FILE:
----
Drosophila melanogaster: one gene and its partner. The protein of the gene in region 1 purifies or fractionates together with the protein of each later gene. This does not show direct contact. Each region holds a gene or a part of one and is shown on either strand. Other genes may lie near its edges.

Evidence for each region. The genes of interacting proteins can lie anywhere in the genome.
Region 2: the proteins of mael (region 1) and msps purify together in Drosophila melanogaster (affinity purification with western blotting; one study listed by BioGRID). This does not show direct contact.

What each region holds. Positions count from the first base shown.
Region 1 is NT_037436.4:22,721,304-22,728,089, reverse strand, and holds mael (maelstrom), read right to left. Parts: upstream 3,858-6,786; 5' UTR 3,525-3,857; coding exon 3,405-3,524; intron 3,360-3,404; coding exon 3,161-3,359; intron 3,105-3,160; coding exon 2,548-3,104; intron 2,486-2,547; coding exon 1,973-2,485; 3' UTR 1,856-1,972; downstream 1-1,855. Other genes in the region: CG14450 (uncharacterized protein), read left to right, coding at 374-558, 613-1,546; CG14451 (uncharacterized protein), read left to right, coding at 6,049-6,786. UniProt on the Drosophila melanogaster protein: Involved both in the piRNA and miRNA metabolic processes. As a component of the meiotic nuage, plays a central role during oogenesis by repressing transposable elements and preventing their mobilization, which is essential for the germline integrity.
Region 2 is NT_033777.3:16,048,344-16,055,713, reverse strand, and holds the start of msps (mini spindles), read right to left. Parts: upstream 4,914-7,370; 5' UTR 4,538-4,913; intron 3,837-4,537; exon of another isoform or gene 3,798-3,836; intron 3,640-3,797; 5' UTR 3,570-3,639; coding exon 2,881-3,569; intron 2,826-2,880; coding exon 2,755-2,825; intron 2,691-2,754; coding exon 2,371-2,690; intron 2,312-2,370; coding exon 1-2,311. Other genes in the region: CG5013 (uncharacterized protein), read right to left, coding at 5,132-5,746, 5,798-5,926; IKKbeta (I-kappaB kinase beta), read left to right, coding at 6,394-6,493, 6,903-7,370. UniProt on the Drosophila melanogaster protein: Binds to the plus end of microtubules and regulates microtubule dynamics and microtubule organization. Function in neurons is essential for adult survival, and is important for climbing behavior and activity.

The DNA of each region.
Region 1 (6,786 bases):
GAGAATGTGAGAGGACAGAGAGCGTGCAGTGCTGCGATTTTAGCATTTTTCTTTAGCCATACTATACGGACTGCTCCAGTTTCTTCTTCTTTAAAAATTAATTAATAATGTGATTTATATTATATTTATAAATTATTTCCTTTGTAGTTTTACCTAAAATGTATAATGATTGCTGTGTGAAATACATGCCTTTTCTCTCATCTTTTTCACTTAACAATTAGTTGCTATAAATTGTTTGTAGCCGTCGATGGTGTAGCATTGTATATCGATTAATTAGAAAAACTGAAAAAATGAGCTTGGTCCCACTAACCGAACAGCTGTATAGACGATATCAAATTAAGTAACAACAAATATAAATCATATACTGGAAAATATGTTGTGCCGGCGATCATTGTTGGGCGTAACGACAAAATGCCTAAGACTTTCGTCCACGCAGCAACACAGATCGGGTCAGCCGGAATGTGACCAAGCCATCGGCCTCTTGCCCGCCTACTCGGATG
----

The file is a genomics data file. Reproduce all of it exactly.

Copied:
Drosophila melanogaster: one gene and its partner. The protein of the gene in region 1 purifies or fractionates together with the protein of each later gene. This does not show direct contact. Each region holds a gene or a part of one and is shown on either strand. Other genes may lie near its edges.

Evidence for each region. The genes of interacting proteins can lie anywhere in the genome.
Region 2: the proteins of mael (region 1) and msps purify together in Drosophila melanogaster (affinity purification with western blotting; one study listed by BioGRID). This does not show direct contact.

What each region holds. Positions count from the first base shown.
Region 1 is NT_037436.4:22,721,304-22,728,089, reverse strand, and holds mael (maelstrom), read right to left. Parts: upstream 3,858-6,786; 5' UTR 3,525-3,857; coding exon 3,405-3,524; intron 3,360-3,404; coding exon 3,161-3,359; intron 3,105-3,160; coding exon 2,548-3,104; intron 2,486-2,547; coding exon 1,973-2,485; 3' UTR 1,856-1,972; downstream 1-1,855. Other genes in the region: CG14450 (uncharacterized protein), read left to right, coding at 374-558, 613-1,546; CG14451 (uncharacterized protein), read left to right, coding at 6,049-6,786. UniProt on the Drosophila melanogaster protein: Involved both in the piRNA and miRNA metabolic processes. As a component of the meiotic nuage, plays a central role during oogenesis by repressing transposable elements and preventing their mobilization, which is essential for the germline integrity.
Region 2 is NT_033777.3:16,048,344-16,055,713, reverse strand, and holds the start of msps (mini spindles), read right to left. Parts: upstream 4,914-7,370; 5' UTR 4,538-4,913; intron 3,837-4,537; exon of another isoform or gene 3,798-3,836; intron 3,640-3,797; 5' UTR 3,570-3,639; coding exon 2,881-3,569; intron 2,826-2,880; coding exon 2,755-2,825; intron 2,691-2,754; coding exon 2,371-2,690; intron 2,312-2,370; coding exon 1-2,311. Other genes in the region: CG5013 (uncharacterized protein), read right to left, coding at 5,132-5,746, 5,798-5,926; IKKbeta (I-kappaB kinase beta), read left to right, coding at 6,394-6,493, 6,903-7,370. UniProt on the Drosophila melanogaster protein: Binds to the plus end of microtubules and regulates microtubule dynamics and microtubule organization. Function in neurons is essential for adult survival, and is important for climbing behavior and activity.

The DNA of each region.
Region 1 (6,786 bases):
GAGAATGTGAGAGGACAGAGAGCGTGCAGTGCTGCGATTTTAGCATTTTTCTTTAGCCATACTATACGGACTGCTCCAGTTTCTTCTTCTTTAAAAATTAATTAATAATGTGATTTATATTATATTTATAAATTATTTCCTTTGTAGTTTTACCTAAAATGTATAATGATTGCTGTGTGAAATACATGCCTTTTCTCTCATCTTTTTCACTTAACAATTAGTTGCTATAAATTGTTTGTAGCCGTCGATGGTGTAGCATTGTATATCGATTAATTAGAAAAACTGAAAAAATGAGCTTGGTCCCACTAACCGAACAGCTGTATAGACGATATCAAATTAAGTAACAACAAATATAAATCATATACTGGAAAATATGTTGTGCCGGCGATCATTGTTGGGCGTAACGACAAAATGCCTAAGACTTTCGTCCACGCAGCAACACAGATCGGGTCAGCCGGAATGTGACCAAGCCATCGGCCTCTTGCCCGCCTACTCGGATG